disability

To the Lady in the Black Sedan…

June 4, 2013

I get it. I understand why you did what you did. The main parking lot is a pretty long walk from the building, and the circular drive out front is always a clusterfark during pickup and dropoff for swim team. Your kids are old enough to be left at practice by themselves (I’m guessing 7-8?) […]

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A Triad of Evil…Delivered On My iPad

May 14, 2013

On Monday, a verdict was reached in the case of Kermit Gosnell: guilty of the murder of three babies, guilty of involuntary manslaughter  in the overdose death of a female patient, and guilty of a host of other lesser charges. Did you read the grand jury report? I tried but had a difficult time with […]

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We Want to Be Treated Like Everyone Else…Except When We Don’t

April 9, 2013

Despite the apparent forcefulness of last Tuesday’s rant on the Robert Ethan Saylor case, I struggled with the decision to post about it. The story picked up a lot of steam following the grand jury’s decision not to indict, but I’d been watching the case for weeks. In fact, I had a draft written several […]

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Who Is To Blame For Ethan Saylor’s Death?

April 2, 2013

I’ve been asked my opinion on the Saylor case, and given that so many other bloggers in the special needs world have posited an opinion, I guess it’s time for me to make my thoughts known, as well. If you don’t know what I’m talking about, first read up on it here. And while you’re […]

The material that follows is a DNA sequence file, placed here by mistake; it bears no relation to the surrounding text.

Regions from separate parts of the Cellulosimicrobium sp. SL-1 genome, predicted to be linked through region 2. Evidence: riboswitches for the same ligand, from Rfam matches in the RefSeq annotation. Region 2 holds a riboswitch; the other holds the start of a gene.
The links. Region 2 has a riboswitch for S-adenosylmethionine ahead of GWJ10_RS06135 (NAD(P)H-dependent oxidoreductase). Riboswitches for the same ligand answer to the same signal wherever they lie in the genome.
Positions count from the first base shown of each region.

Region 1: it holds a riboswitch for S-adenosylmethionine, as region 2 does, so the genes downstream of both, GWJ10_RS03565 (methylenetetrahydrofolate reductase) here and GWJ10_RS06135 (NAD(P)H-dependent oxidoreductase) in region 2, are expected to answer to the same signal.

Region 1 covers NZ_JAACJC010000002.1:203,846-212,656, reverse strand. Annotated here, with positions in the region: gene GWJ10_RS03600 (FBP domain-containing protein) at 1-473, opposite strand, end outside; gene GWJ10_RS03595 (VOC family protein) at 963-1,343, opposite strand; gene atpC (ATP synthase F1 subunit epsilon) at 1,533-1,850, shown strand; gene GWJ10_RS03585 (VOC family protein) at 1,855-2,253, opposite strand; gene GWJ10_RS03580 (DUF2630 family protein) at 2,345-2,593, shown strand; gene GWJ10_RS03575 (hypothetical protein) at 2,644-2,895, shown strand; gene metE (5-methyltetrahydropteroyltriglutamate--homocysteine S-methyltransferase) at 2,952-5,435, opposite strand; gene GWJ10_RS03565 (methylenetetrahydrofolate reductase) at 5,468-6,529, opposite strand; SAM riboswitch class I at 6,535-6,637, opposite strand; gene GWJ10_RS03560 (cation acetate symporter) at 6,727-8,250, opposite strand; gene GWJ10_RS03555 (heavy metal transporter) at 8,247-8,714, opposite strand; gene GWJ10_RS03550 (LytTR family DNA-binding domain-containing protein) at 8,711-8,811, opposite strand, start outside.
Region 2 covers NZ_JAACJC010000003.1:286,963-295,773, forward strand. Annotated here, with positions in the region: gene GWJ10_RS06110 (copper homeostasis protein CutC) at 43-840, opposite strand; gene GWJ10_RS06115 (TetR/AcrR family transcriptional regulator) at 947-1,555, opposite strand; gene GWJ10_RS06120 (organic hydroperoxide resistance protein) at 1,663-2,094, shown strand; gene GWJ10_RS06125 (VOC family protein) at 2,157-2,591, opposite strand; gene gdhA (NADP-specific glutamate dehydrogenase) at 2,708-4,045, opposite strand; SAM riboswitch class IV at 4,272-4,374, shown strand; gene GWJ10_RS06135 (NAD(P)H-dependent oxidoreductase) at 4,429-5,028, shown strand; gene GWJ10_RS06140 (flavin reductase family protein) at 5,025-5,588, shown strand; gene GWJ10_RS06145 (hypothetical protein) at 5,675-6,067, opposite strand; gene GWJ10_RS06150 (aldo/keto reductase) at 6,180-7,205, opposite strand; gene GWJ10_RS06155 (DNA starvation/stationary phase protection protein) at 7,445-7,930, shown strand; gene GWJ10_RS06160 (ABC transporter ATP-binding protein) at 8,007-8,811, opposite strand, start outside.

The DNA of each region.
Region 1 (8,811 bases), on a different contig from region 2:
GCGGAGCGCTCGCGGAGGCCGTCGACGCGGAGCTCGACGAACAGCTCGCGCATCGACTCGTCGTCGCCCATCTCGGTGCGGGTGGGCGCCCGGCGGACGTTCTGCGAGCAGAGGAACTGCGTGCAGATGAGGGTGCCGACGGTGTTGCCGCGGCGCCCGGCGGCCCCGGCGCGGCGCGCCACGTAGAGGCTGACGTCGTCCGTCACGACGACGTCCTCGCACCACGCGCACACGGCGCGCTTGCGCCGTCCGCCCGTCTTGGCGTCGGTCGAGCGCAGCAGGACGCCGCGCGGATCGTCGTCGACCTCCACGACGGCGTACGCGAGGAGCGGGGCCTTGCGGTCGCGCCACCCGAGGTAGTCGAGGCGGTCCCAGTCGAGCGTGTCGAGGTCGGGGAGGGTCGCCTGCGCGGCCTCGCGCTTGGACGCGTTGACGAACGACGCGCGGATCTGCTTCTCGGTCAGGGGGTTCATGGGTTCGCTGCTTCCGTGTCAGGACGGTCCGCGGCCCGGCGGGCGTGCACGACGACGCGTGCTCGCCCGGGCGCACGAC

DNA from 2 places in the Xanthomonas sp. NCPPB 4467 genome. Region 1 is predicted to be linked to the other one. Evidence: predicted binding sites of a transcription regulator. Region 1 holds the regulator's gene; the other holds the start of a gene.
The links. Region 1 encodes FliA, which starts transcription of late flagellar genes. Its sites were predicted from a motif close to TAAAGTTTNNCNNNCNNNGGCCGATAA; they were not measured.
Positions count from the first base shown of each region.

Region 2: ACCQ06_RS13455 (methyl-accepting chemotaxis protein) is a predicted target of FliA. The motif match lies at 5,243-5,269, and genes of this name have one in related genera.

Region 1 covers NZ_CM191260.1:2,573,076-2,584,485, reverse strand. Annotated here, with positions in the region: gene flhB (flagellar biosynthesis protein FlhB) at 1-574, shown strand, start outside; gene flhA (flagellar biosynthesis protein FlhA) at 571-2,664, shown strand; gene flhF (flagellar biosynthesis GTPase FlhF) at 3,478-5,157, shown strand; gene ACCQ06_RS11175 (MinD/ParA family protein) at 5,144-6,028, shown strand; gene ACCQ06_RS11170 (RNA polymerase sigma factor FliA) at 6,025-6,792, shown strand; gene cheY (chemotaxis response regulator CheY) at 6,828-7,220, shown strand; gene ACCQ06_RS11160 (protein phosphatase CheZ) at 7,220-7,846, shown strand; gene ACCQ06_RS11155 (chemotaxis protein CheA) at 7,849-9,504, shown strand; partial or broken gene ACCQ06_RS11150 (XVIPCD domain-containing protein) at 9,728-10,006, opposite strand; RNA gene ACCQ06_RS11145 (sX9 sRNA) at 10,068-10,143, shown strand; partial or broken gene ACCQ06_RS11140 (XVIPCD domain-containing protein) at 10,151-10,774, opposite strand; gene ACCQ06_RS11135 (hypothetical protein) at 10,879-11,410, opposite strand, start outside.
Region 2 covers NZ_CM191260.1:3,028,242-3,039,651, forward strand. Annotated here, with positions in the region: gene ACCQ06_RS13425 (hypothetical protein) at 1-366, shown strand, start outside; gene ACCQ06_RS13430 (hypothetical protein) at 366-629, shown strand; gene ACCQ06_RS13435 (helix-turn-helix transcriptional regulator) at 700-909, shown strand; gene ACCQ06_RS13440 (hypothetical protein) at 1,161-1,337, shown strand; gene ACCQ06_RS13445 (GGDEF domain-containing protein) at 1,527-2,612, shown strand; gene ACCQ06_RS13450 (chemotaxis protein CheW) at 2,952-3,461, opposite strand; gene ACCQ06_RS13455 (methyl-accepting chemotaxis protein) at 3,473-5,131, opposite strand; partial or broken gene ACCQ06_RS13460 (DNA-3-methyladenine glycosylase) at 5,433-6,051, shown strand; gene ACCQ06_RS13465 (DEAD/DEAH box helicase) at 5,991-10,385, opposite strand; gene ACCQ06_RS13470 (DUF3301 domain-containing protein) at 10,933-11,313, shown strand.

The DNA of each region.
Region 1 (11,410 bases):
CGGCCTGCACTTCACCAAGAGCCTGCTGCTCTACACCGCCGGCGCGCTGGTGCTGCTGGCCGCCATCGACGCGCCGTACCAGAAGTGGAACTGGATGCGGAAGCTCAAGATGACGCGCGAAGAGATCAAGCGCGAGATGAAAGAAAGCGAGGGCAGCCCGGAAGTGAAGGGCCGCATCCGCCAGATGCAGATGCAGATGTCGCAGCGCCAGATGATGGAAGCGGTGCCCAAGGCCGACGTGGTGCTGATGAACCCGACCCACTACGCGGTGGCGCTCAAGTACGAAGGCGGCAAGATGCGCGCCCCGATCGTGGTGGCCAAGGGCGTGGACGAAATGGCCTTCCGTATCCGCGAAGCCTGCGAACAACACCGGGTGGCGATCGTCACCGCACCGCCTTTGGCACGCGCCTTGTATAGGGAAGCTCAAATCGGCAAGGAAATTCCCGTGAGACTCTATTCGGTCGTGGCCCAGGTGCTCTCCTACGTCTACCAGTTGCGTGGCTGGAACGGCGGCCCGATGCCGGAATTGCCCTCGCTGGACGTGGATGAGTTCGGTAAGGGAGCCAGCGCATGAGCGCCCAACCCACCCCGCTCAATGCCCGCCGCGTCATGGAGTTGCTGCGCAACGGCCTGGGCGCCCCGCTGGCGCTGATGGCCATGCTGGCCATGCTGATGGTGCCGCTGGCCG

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Why I’m Not a Fan of the Fed’s Ruling Regarding Equal Opportunity in Sports for Students With Disabilities

January 31, 2013

In last Friday’s Snippets, I invited you to suggest future topics for the blog. Reader Ali had a request: that I share how I feel about the new federal regulations mandating that schools allow kids with disabilities to participate in sports. I should have known better than to open that door on what was a spur of […]

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BOOK REVIEW: Gradual Descent by Patricia Morrissey

December 18, 2012

Recently, I received a copy of Gradual Descent, the debut novel of a new mystery series by Patricia Morrissey. Gradual Descent tells the story of a unique forensics team based in Washington D.C. that utilizes individual quirks and strengths to investigate white-collar crime, and challenges the reader’s preconceived notions of those with disabilities. I agreed to […]

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A Tale of Two Viral Sports Videos

December 13, 2012

In this past Sunday’s Sun-Beams, I linked to a viral video of a middle school wrestling match and asked you to tell me what you thought about it. Several variations of the story of the match had popped up in my Google Reader last week, and it was also featured on Good Morning America. In […]

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Athleticism, Inspiration, and Apathy: NBC’s Neglect of the 2012 Paralympics

August 28, 2012

Earlier this month, we watched some of the world’s greatest athletes compete on the world’s largest stage in the 2012 Summer Olympics in London. The stories of inspiration were played and replayed – Manteo Mitchell, who ran half a lap on a broken leg during the team relay, Oscar Pistorius, who competed in track and […]

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Inner Beauty Beach

July 12, 2012

Bathing suit season for me, like many women, is used to be stressful. It’s a lot easier to hide the imperfections I loathe when I can cover them up with regular clothes. Swimsuits are the great equalizer. Before we lived along the coast, Mr. Andi would humor my fretting over my swim suit before every […]

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How the Push Girls Are Like Special Needs Moms

July 5, 2012

Despite my initial disappointment that the Push Girls are all women whose disabilities were due to injury or illness, I’ve fallen in love with the show. Very little of it appears contrived, the women are candid and authentic, and the show feels more like a serial documentary than most reality show fare. Although the four […]

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